Here is the daily roundup from Japanese consumer tech and tech business websites for December 2, 2014.
Here is the daily roundup from Japanese consumer tech and tech business websites for November 17, 2014.
Sofbank’s talking and conversing robot will now be Nestle’s front desk employee.
Indonesian e-commerce startup Tokopedia has raised $100 million in fresh capital, which will be used for hiring, gaining traction and strengthening its position in a nuanced e- and m-commerce market.
Starting this week, the village of Asuka in Japan will now have its own fleet of iPad-equipped roving ultra-compact vehicles.
French telecom company Iliad today announced their intention to pull their second offer for the acquisition of T-Mobile from parent company Deutsche Telecom
Today is not a good day in Sprint land as according to a report the Wall Street Journal, the company’s board of directors has voted to abandon the acquisition of T-Mobile USA amid insurmountable regulatory hurdles. Sprint originally made an offer to buy T-Mobile USA to the tune of $32 billion dollars with the parent company of Sprint, Softbank, leading the negotiations and discussions about where the combined company would move post-merger. The problem with this deal was that it was met with a lot of regulatory concern from virtually every single governmental agency involved, not to mention tons of public outcry. The Department of Justice (DOJ),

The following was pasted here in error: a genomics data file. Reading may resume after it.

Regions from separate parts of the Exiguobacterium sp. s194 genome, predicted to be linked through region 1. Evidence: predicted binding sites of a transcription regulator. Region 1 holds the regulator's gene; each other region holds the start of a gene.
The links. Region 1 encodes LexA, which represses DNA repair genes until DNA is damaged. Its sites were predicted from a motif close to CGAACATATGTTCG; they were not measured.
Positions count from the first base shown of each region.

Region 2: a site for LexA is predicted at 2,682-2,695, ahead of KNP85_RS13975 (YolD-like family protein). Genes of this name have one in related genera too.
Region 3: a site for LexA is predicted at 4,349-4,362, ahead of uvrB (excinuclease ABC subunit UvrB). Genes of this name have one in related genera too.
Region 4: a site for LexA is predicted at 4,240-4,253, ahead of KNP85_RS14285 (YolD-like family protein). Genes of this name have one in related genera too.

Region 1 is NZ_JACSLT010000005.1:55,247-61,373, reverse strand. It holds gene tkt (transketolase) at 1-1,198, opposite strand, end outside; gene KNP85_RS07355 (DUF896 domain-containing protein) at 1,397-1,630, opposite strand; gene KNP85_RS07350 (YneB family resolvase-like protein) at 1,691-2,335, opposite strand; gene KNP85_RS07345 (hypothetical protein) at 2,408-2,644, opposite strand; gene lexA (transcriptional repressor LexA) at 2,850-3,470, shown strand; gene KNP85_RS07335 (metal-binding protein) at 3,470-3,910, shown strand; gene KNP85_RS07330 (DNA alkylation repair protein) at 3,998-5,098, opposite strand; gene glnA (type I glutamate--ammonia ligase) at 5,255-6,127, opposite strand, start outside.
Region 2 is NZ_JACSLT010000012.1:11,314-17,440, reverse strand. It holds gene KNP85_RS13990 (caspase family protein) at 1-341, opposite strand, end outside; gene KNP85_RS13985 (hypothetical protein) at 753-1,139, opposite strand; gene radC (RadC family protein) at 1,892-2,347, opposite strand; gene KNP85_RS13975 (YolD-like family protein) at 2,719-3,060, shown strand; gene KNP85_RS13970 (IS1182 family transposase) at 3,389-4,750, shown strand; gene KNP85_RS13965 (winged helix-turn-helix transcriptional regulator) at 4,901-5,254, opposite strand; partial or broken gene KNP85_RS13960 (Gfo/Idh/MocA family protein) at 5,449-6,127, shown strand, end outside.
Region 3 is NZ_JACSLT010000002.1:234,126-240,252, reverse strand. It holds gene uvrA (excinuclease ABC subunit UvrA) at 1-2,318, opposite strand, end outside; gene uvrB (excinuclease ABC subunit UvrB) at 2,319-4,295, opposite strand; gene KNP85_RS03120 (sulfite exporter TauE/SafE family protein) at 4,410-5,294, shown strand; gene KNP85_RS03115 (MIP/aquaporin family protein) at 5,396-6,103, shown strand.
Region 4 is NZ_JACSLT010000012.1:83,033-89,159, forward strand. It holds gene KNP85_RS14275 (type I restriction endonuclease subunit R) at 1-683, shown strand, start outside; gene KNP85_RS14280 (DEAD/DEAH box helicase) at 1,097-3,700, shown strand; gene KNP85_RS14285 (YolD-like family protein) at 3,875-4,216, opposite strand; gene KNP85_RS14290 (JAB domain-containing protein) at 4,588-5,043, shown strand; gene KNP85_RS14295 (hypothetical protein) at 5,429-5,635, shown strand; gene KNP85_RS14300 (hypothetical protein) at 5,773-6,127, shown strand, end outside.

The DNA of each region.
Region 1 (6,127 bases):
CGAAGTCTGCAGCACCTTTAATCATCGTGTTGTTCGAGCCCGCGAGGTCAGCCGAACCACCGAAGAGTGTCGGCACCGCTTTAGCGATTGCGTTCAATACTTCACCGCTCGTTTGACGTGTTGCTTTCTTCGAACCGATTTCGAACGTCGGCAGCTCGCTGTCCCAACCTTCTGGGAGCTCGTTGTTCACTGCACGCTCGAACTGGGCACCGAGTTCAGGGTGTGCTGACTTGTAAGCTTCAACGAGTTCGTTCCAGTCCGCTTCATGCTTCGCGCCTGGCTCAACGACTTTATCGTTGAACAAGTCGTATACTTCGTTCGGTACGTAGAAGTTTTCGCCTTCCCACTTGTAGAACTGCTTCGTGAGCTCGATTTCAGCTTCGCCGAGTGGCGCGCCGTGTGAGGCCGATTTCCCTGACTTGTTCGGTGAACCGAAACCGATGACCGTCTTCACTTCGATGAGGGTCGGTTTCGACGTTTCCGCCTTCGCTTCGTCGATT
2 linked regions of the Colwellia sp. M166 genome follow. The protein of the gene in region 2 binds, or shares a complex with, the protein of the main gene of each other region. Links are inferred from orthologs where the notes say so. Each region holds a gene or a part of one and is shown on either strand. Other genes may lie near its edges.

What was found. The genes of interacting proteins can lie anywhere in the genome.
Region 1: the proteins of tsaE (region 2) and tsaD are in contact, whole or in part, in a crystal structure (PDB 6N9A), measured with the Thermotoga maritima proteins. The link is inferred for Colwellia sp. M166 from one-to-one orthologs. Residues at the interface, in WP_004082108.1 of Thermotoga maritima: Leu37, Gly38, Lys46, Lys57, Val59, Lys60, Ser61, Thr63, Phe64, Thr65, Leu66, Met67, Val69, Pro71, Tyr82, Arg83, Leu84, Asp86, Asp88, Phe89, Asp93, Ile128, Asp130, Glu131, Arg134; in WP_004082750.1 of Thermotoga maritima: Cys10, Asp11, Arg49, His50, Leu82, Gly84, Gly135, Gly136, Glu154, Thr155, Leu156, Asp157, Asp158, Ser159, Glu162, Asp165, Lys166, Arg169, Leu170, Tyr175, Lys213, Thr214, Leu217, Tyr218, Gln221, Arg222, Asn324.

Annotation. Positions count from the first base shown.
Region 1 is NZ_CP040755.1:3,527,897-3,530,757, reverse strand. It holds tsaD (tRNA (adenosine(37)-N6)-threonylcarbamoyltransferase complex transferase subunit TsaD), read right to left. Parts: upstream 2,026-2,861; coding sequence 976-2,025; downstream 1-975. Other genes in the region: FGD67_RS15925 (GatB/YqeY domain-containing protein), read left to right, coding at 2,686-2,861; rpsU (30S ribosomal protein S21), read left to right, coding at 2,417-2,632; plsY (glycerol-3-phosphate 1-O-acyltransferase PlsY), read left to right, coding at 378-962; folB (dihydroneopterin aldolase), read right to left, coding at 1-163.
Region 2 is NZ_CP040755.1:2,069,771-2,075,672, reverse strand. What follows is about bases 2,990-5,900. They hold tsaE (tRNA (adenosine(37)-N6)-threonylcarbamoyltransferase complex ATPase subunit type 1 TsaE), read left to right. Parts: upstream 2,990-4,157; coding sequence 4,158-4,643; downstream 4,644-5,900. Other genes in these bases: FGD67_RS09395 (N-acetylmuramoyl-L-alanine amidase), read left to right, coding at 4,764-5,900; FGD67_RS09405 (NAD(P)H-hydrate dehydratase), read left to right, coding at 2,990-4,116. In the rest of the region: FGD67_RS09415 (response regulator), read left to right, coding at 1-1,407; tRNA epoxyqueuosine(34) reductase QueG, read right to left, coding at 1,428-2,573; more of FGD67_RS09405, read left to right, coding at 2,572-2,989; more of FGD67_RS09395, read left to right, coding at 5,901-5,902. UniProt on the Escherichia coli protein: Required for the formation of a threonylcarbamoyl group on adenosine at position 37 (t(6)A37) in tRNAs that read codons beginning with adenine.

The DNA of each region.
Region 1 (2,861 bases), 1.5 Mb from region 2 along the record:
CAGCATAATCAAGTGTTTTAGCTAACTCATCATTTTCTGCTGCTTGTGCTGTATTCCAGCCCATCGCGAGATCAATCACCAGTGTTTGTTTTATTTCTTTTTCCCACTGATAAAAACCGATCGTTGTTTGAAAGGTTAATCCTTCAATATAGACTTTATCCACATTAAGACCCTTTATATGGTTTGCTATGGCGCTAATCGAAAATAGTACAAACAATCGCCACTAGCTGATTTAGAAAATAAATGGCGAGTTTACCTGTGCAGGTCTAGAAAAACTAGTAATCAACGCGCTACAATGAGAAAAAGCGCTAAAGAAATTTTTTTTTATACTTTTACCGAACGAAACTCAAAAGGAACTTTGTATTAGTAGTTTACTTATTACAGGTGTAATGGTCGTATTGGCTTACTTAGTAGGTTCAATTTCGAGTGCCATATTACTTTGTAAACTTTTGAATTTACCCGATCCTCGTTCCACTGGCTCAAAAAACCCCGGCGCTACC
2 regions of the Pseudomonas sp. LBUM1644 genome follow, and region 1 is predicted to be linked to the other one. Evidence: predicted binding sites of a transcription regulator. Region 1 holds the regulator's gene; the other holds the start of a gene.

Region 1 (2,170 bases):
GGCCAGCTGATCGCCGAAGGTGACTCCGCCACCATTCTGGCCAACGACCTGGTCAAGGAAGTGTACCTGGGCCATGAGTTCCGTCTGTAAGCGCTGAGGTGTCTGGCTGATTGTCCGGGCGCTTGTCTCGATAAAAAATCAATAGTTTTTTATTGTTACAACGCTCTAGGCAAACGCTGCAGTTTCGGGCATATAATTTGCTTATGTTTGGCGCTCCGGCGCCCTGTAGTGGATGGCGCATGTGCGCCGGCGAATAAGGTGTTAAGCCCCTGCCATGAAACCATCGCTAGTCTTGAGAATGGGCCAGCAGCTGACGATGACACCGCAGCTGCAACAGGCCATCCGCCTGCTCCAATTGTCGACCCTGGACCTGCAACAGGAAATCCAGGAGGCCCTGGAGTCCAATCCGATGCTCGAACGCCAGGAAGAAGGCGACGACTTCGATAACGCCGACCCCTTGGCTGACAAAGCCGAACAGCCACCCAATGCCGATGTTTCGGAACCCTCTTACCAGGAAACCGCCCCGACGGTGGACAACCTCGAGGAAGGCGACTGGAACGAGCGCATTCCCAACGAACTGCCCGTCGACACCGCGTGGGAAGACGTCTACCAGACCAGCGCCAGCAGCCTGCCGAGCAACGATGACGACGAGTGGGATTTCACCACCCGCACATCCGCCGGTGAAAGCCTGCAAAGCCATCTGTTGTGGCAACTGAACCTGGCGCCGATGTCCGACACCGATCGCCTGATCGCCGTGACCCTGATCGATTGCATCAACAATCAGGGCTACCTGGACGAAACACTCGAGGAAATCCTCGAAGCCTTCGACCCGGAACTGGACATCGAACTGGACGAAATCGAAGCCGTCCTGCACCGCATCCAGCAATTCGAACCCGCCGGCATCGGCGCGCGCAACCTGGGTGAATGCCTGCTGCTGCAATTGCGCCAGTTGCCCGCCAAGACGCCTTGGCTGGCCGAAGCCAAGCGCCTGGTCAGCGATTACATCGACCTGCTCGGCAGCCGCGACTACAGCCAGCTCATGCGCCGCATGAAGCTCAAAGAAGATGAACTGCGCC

A French telecom company roughly 1/6th the size of T-Mobile US (in revenue and about 1/2 by market cap), by the name of Iliad has just put up an offer to buy 56% of T-Mobile US for an approximate $15 billion in cash. This would theoretically still leave some shares of T-Mobile US in Deutsche Telecom’s hands, but would mostly wash them of the company and give them cash (instead of a mixture of cash and shares, which is what Sprint is supposedly offering). As of right now, there are still no official figures for the T-Mobile/Sprint merger deal, so we don’t exactly know what T-Mobile
Once again, the T-Mobile and Sprint deal continues to move forward now that we have an actual purchase price. The Wall Street Journal is reporting that the general terms of the deal between Sprint and T-Mobile have been worked out and that the two companies have agreed to a $32 billion sale of T-Mobile, which actually seems a bit low when you consider that T-Mobile’s current market cap is $27 billion and they are getting a mere 20% premium over their current price. This deal has gotten a lot of regulatory flak before it ever happened and will likely continue to as the two companies try
Since most people’s contracts are usually 2 years long, you don’t usually see any significant movements of subscribers from one carrier to another. They happen slowly and quarterly, after all, it would take at least 8 quarters for a company to theoretically lose all of their subscribers if every single person wanted to leave. So, it comes as little surprise that Sprint still holds the numbers 3 spot in terms of subscribers when compared to T-Mobile. Based on T-Mobile’s last earnings call, they ended the first quarter of this year up 2.4 million with nearly 50 million customers, coming ever closer to Sprint’s 54 million.